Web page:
The Seducer’s Diary
Lorenzo looked over his shoulder and asked if anyone was watching. Nena furled her brow at a menu card, announcing that “wet bottom” pie wasn’t a thing. In a booth near the corner of the diner a heavyset man in suspenders sat, motionless, staring at us. “No one is watching,” I said. Lorenzo rolled a joint and stowed it under the brim of his bill cap. The waitress returned, delivering a large, chocolatey wedge and three plastic forks. She stood at the edge of the table, pawing at her apron. “That will be all,” Nena said, rubbing her hands together. We ate in silence and I stepped outside for a cigarette.
Across the parking lot I saw a police officer bent at the waist, peering into the backseat of Lorenzo’s car. I started to traverse the lot, thinking about what he might be looking at. For the entirety of our trip the backseat was my domain; Lorenzo insisted on driving and Nena rode shotgun, naturally. I wondered if the cop could see the roaches in the ashtray, or the baggie of Adderall under the emergency brake. I wondered if, from outside the vehicle, he could smell the half-o of marijuana in the glove compartment, or if he would look inside the trunk and demand that we open Lorenzo’s aluminum suitcase, about which I was not allowed to ask questions.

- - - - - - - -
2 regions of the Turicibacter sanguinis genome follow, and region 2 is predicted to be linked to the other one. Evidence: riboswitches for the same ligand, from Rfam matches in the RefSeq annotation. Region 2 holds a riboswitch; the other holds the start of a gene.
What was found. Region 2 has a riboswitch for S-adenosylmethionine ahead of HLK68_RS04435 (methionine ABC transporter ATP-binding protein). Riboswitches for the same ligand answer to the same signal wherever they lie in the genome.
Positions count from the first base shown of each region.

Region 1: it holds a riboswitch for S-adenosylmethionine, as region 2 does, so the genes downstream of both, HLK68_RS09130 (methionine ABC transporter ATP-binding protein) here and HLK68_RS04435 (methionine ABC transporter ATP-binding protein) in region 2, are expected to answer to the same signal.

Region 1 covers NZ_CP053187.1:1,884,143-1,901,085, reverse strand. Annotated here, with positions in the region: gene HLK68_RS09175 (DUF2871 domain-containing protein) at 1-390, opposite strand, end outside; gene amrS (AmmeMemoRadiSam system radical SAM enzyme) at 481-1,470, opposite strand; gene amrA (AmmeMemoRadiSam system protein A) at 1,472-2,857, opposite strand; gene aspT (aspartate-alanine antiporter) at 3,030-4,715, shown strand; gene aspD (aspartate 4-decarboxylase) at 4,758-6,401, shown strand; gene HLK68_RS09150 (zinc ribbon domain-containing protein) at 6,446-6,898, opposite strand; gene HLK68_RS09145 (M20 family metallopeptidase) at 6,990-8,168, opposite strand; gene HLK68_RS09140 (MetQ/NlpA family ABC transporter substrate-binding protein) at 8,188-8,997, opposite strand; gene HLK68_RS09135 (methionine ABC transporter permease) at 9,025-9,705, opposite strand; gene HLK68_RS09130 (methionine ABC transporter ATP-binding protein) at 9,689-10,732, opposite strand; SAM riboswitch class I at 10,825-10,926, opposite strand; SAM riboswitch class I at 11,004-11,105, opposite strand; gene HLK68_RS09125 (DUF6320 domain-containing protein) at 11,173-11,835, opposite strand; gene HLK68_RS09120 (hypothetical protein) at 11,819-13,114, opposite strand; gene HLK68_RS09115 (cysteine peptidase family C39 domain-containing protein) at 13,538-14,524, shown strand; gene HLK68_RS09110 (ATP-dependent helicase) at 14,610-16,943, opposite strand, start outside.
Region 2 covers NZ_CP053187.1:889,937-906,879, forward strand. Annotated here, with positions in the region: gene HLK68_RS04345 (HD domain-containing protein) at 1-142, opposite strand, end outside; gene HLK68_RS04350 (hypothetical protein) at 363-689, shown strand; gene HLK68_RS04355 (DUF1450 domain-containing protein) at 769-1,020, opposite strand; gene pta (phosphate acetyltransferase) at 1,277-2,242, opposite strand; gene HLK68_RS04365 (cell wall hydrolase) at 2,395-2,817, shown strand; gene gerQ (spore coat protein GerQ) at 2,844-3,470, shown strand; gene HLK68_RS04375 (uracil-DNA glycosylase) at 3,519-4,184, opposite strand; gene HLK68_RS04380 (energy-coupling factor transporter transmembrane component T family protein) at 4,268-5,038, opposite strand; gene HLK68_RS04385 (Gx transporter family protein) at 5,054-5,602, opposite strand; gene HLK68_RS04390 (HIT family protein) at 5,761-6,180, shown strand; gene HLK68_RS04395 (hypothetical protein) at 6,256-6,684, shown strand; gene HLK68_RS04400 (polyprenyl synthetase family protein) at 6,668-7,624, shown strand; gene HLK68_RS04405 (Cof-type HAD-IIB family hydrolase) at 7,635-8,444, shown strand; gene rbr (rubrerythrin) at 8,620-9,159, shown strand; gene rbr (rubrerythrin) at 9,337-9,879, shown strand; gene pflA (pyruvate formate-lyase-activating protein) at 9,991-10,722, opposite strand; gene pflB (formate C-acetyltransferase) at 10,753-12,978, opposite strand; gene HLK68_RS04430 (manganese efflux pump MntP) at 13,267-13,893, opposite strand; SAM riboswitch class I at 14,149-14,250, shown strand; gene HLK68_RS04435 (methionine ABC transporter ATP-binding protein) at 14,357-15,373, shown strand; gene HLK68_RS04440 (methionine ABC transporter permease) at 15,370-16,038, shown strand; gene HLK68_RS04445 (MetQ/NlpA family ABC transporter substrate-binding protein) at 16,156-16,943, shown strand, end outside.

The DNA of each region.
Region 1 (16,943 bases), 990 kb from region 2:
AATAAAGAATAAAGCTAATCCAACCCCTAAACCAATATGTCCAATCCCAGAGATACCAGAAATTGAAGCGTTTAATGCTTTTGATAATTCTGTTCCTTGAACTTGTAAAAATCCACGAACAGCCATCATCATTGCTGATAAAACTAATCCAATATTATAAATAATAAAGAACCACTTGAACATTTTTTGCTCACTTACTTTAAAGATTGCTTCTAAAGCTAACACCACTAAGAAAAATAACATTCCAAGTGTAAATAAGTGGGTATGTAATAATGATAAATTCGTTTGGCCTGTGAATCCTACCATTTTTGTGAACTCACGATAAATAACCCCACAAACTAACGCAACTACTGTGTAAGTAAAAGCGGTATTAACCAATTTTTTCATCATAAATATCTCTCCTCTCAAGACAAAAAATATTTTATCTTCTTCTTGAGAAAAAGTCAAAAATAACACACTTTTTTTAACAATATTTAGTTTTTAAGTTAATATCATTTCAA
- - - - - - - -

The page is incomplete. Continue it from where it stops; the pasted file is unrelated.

I realized the cop didn’t worry me. I believed that I was going to make it to New York, even if I got thrown in jail for a night. It would only be a minor delay on the way to Larson, the boy I could not stop thinking about. I knew I wasn’t infatuated with him because we only ever had sex the night we met. We spent the next five months doing everything else that people who have sex do. By that point, I’d been turning tricks for six years and had since forgotten how to have sex when it wasn’t an exchange for money, shelter, or drugs. I dropped out of my writing program for him because I wanted to have more time to dote, to lay in overgrown fields reading poetry and eating crackers. Loving him was easier than acknowledging the fact that I was jobless, penniless, and unstably housed. So when he took a gig teaching English on a remote island, I panicked. It was going to start three weeks after he moved back to New York. I asked him to stay in the States, and he told me to just come visit him in New York. “You can stay with me,” he said, “and we’ll just have a few weeks to ourselves before it’s all over.”